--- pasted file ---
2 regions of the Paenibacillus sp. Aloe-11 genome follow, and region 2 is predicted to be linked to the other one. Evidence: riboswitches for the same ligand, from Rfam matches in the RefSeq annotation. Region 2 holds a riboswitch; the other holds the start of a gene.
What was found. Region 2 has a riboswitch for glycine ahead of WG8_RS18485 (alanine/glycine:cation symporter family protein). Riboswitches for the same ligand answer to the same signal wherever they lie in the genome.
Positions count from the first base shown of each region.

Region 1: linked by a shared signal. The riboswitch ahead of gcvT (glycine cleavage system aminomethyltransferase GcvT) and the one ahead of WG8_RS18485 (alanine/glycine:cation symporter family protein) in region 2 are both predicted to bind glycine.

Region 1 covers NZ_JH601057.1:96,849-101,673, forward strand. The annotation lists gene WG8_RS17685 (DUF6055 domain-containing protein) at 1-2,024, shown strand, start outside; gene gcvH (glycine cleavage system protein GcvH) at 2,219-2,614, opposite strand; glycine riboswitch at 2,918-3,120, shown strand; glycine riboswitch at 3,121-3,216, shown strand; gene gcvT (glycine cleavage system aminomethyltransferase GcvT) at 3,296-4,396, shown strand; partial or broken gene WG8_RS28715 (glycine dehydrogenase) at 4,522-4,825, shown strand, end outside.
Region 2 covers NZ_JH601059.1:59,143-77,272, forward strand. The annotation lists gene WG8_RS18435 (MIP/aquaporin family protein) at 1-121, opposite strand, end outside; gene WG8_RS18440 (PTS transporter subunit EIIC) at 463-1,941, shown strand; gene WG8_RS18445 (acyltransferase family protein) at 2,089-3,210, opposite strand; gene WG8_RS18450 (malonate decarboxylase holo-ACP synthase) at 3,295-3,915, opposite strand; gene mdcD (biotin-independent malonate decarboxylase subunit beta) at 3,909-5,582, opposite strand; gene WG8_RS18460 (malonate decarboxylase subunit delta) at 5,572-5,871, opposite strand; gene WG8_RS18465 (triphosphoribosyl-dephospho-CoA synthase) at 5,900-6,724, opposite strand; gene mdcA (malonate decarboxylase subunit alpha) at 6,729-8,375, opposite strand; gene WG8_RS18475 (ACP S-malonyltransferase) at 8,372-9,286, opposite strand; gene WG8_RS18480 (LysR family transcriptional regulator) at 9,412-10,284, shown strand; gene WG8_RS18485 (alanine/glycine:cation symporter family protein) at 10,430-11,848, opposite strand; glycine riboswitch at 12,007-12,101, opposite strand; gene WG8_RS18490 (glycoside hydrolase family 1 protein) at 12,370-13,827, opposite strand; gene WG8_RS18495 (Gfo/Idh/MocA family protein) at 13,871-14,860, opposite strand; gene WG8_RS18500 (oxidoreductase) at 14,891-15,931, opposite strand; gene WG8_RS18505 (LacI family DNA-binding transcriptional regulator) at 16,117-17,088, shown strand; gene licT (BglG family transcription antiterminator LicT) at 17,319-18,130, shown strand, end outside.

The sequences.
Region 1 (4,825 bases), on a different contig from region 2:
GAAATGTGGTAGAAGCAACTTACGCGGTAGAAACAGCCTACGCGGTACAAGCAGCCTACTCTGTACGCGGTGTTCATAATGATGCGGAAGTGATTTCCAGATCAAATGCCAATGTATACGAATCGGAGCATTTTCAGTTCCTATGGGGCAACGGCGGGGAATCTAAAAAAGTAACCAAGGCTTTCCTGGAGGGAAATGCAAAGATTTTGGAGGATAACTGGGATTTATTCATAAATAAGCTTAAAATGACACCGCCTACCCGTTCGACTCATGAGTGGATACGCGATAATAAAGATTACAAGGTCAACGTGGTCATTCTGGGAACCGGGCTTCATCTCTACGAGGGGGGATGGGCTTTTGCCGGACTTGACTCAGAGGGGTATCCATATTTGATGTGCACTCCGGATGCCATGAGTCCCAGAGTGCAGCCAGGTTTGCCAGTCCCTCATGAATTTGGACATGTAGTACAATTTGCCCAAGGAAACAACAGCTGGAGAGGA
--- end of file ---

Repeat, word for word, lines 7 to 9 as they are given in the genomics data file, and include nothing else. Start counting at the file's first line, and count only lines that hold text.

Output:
The sequences.
Region 1 (4,825 bases), on a different contig from region 2:
GAAATGTGGTAGAAGCAACTTACGCGGTAGAAACAGCCTACGCGGTACAAGCAGCCTACTCTGTACGCGGTGTTCATAATGATGCGGAAGTGATTTCCAGATCAAATGCCAATGTATACGAATCGGAGCATTTTCAGTTCCTATGGGGCAACGGCGGGGAATCTAAAAAAGTAACCAAGGCTTTCCTGGAGGGAAATGCAAAGATTTTGGAGGATAACTGGGATTTATTCATAAATAAGCTTAAAATGACACCGCCTACCCGTTCGACTCATGAGTGGATACGCGATAATAAAGATTACAAGGTCAACGTGGTCATTCTGGGAACCGGGCTTCATCTCTACGAGGGGGGATGGGCTTTTGCCGGACTTGACTCAGAGGGGTATCCATATTTGATGTGCACTCCGGATGCCATGAGTCCCAGAGTGCAGCCAGGTTTGCCAGTCCCTCATGAATTTGGACATGTAGTACAATTTGCCCAAGGAAACAACAGCTGGAGAGGA